your drive and there is a large group of bad sectors coming next, you could
be waiting for years before rescuing any data. While waiting, your anxiety will
be free to grow as you won't have answer to these dreadful questions:
- Is there any valid data to rescue AFTER this chunk ?
- How big is this chunk ?
- When will I get answer to these two first question ?
So your solution with dd_rescue is to stop dd_rescue, and "jump" ahead randomly
and try to copy from a chosen offset. Then you could again fall on a group of
and then you should stop dd_rescue and jump somewhere else on your drive.
This behavior involves the user's constant presence (you !).
The idea of the dd_rhelp shell script is to do this job: launching dd_rescue
for you on the disk while trying to get the max amount of data out of your disk
in a minimum of time. It'll be jumping over bad blocks, using the reverse copy
option of dd_rescue to pin out bad sector group and rescue as much data as you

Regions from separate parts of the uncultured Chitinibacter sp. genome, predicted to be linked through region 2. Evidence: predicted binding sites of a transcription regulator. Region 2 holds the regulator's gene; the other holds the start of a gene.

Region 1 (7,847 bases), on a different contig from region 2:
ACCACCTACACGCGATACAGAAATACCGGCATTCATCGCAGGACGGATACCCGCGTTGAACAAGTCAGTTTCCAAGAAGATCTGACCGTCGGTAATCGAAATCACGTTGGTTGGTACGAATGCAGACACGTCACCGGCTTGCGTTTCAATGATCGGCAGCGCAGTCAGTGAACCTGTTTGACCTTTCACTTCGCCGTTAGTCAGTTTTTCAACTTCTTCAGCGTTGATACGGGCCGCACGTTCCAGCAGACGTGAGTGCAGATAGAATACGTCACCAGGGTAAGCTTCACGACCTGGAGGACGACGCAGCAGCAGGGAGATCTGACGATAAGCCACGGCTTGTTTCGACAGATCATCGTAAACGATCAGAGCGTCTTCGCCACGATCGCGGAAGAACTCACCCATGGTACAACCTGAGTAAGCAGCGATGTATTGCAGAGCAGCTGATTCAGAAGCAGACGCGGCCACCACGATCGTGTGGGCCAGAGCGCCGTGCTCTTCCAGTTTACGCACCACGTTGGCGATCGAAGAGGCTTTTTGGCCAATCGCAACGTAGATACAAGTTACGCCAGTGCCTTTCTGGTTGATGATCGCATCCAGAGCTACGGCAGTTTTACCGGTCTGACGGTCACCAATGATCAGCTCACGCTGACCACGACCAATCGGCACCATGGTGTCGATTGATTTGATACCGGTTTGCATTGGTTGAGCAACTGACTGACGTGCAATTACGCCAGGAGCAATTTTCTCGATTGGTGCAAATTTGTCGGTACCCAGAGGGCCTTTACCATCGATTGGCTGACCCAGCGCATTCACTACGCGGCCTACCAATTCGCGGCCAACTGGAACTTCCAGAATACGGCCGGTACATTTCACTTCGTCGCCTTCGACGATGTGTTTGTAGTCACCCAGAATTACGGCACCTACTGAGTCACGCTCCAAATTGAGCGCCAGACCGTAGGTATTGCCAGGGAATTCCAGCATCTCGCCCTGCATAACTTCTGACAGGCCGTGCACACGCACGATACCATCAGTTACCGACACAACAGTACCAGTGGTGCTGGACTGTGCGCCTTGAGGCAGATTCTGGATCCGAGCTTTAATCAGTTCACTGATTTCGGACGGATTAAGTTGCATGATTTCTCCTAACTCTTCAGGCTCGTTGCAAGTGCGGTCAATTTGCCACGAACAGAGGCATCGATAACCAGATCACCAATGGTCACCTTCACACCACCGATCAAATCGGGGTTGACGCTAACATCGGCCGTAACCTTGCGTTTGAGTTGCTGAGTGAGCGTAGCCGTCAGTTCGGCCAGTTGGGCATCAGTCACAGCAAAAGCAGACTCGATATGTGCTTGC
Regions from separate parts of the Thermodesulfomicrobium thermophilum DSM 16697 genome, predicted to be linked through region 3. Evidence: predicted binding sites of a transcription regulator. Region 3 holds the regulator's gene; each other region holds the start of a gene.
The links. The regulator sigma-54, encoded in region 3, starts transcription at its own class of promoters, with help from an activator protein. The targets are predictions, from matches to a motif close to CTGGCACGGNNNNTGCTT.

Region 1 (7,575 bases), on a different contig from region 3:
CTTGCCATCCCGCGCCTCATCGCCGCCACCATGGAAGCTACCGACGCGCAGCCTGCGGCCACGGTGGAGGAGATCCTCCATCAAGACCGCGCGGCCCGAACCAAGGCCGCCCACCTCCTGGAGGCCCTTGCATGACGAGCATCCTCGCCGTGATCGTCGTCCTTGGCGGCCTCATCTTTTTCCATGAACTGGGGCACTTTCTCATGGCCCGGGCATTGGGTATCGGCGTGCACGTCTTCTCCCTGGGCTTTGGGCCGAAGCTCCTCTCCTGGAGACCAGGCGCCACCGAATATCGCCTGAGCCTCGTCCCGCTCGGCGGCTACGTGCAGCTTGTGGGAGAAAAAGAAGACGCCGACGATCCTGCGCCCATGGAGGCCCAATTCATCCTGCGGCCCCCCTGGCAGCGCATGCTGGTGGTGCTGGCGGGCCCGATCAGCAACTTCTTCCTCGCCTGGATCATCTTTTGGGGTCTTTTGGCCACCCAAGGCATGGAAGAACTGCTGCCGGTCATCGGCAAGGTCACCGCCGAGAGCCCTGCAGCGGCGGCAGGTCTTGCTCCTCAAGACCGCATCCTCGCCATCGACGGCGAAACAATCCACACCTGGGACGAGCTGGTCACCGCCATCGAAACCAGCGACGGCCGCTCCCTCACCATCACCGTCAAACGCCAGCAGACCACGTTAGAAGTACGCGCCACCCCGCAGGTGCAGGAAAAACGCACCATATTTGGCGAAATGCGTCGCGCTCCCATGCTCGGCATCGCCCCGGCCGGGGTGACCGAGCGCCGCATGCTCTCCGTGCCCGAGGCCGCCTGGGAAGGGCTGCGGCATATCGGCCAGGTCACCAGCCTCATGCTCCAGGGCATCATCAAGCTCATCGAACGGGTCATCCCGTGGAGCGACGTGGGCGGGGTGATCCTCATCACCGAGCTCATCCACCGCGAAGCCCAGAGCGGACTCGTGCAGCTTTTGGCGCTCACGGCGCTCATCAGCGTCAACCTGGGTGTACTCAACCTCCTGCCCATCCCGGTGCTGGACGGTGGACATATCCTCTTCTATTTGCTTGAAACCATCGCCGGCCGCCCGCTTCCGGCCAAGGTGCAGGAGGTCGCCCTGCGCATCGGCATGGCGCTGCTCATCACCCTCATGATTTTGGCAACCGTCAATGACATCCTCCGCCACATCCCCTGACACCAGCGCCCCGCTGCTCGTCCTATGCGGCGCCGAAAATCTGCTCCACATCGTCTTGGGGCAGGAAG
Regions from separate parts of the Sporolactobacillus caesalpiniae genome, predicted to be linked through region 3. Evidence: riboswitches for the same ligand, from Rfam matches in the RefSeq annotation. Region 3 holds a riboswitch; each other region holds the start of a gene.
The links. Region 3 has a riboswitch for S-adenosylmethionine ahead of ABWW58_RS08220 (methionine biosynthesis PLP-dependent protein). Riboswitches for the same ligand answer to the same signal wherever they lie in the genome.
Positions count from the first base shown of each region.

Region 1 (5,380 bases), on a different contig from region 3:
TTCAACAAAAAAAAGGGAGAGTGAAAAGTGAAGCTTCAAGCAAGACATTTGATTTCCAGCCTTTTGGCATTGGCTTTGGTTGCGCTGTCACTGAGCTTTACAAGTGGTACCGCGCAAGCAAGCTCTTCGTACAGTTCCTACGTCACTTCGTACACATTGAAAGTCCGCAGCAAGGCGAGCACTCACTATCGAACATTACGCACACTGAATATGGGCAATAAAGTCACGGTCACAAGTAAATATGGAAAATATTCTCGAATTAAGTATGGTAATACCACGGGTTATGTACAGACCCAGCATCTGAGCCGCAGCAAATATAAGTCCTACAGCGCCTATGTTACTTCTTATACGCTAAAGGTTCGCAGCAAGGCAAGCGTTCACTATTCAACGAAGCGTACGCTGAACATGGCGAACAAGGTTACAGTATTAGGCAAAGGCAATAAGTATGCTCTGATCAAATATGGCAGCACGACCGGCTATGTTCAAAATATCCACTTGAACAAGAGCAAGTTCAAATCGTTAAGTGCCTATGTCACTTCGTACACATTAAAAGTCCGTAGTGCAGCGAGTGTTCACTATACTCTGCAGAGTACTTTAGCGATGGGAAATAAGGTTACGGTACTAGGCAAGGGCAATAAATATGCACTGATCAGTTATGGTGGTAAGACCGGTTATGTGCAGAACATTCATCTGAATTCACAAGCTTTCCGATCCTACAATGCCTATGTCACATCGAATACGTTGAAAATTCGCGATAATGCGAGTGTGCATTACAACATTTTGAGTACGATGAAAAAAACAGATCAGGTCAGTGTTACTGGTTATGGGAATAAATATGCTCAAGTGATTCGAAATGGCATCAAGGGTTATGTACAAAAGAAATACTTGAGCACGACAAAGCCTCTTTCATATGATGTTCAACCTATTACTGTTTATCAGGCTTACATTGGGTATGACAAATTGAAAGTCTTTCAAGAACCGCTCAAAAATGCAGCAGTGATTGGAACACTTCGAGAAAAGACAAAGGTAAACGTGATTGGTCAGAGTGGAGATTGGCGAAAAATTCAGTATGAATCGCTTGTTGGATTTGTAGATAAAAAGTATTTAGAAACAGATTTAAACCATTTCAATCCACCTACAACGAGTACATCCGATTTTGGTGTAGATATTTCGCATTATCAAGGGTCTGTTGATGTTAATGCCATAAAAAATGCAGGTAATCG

could have rescued manualy.
Why use dd_rhelp and not dd_rescue ?
This is a good question. dd_rhelp uses dd_rescue to compute a recovery path
through the device that will focus on valid data recovering. This recovery path
will go through all the device, exactly as dd_rescue could do it on its own
without any path. This means that dd_rhelp will save you time ONLY IF YOU
INTEND TO CANCEL ITS JOB BEFORE THE END of a full recovery.
Why wouldn't you want a full recovery ? because a considerable amount of time
is taken to try to rescue badsectors. This amount of time can be mesured in
days, month, years, depending on your device capacity and its
defectiveness. You might not want to spend this time knowing that 99 percent of
this time will be taken to look at badsector and won't lead to any more data
dd_rhelp shifts this useless waiting time to the end of the process. Using
dd_rescue straight throughout your device make waiting time dependent on the
Think about dd_rescue standalone if you only intend (and can afford) to wait
until a full dd_rescue scan. dd_rhelp optimizes only the order in which this
full scan will occur to focus on recovery of what will be recoverable in
first. So in the end, launching dd_rhelp for a full scan will take exactly the
same time dd_rescue would have taken plus a considerable time which correspond
to the overhead of calculating its path.
How should I use it ?
Since version 0.1.0, you WON'T NEED to do this step:
> First build it from sources, with "./configure && make"